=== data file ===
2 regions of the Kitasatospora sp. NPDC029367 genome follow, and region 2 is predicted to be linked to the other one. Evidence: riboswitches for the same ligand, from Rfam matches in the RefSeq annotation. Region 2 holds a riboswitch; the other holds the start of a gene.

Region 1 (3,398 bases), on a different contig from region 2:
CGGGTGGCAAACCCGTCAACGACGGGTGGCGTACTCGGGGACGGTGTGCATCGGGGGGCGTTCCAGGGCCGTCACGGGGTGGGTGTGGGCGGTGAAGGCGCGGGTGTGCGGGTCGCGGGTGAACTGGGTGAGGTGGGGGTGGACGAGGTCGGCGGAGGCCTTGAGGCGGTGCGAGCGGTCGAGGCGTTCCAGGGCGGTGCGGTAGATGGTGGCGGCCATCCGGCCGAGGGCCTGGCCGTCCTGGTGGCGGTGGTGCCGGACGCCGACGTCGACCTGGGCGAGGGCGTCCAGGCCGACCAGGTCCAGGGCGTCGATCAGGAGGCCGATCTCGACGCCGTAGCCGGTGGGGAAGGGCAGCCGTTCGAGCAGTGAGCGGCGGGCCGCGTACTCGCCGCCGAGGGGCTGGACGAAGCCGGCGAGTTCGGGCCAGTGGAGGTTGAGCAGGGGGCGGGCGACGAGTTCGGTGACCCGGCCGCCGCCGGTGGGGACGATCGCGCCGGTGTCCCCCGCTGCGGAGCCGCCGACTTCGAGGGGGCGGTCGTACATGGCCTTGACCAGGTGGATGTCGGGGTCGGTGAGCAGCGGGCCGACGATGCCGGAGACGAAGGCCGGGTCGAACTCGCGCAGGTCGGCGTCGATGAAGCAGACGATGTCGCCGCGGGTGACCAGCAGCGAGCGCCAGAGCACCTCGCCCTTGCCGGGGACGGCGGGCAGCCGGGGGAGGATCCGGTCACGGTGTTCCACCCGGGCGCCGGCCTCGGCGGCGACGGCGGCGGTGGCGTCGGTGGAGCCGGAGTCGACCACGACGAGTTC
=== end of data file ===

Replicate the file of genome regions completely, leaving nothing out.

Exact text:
2 regions of the Kitasatospora sp. NPDC029367 genome follow, and region 2 is predicted to be linked to the other one. Evidence: riboswitches for the same ligand, from Rfam matches in the RefSeq annotation. Region 2 holds a riboswitch; the other holds the start of a gene.

Region 1 (3,398 bases), on a different contig from region 2:
CGGGTGGCAAACCCGTCAACGACGGGTGGCGTACTCGGGGACGGTGTGCATCGGGGGGCGTTCCAGGGCCGTCACGGGGTGGGTGTGGGCGGTGAAGGCGCGGGTGTGCGGGTCGCGGGTGAACTGGGTGAGGTGGGGGTGGACGAGGTCGGCGGAGGCCTTGAGGCGGTGCGAGCGGTCGAGGCGTTCCAGGGCGGTGCGGTAGATGGTGGCGGCCATCCGGCCGAGGGCCTGGCCGTCCTGGTGGCGGTGGTGCCGGACGCCGACGTCGACCTGGGCGAGGGCGTCCAGGCCGACCAGGTCCAGGGCGTCGATCAGGAGGCCGATCTCGACGCCGTAGCCGGTGGGGAAGGGCAGCCGTTCGAGCAGTGAGCGGCGGGCCGCGTACTCGCCGCCGAGGGGCTGGACGAAGCCGGCGAGTTCGGGCCAGTGGAGGTTGAGCAGGGGGCGGGCGACGAGTTCGGTGACCCGGCCGCCGCCGGTGGGGACGATCGCGCCGGTGTCCCCCGCTGCGGAGCCGCCGACTTCGAGGGGGCGGTCGTACATGGCCTTGACCAGGTGGATGTCGGGGTCGGTGAGCAGCGGGCCGACGATGCCGGAGACGAAGGCCGGGTCGAACTCGCGCAGGTCGGCGTCGATGAAGCAGACGATGTCGCCGCGGGTGACCAGCAGCGAGCGCCAGAGCACCTCGCCCTTGCCGGGGACGGCGGGCAGCCGGGGGAGGATCCGGTCACGGTGTTCCACCCGGGCGCCGGCCTCGGCGGCGACGGCGGCGGTGGCGTCGGTGGAGCCGGAGTCGACCACGACGAGTTC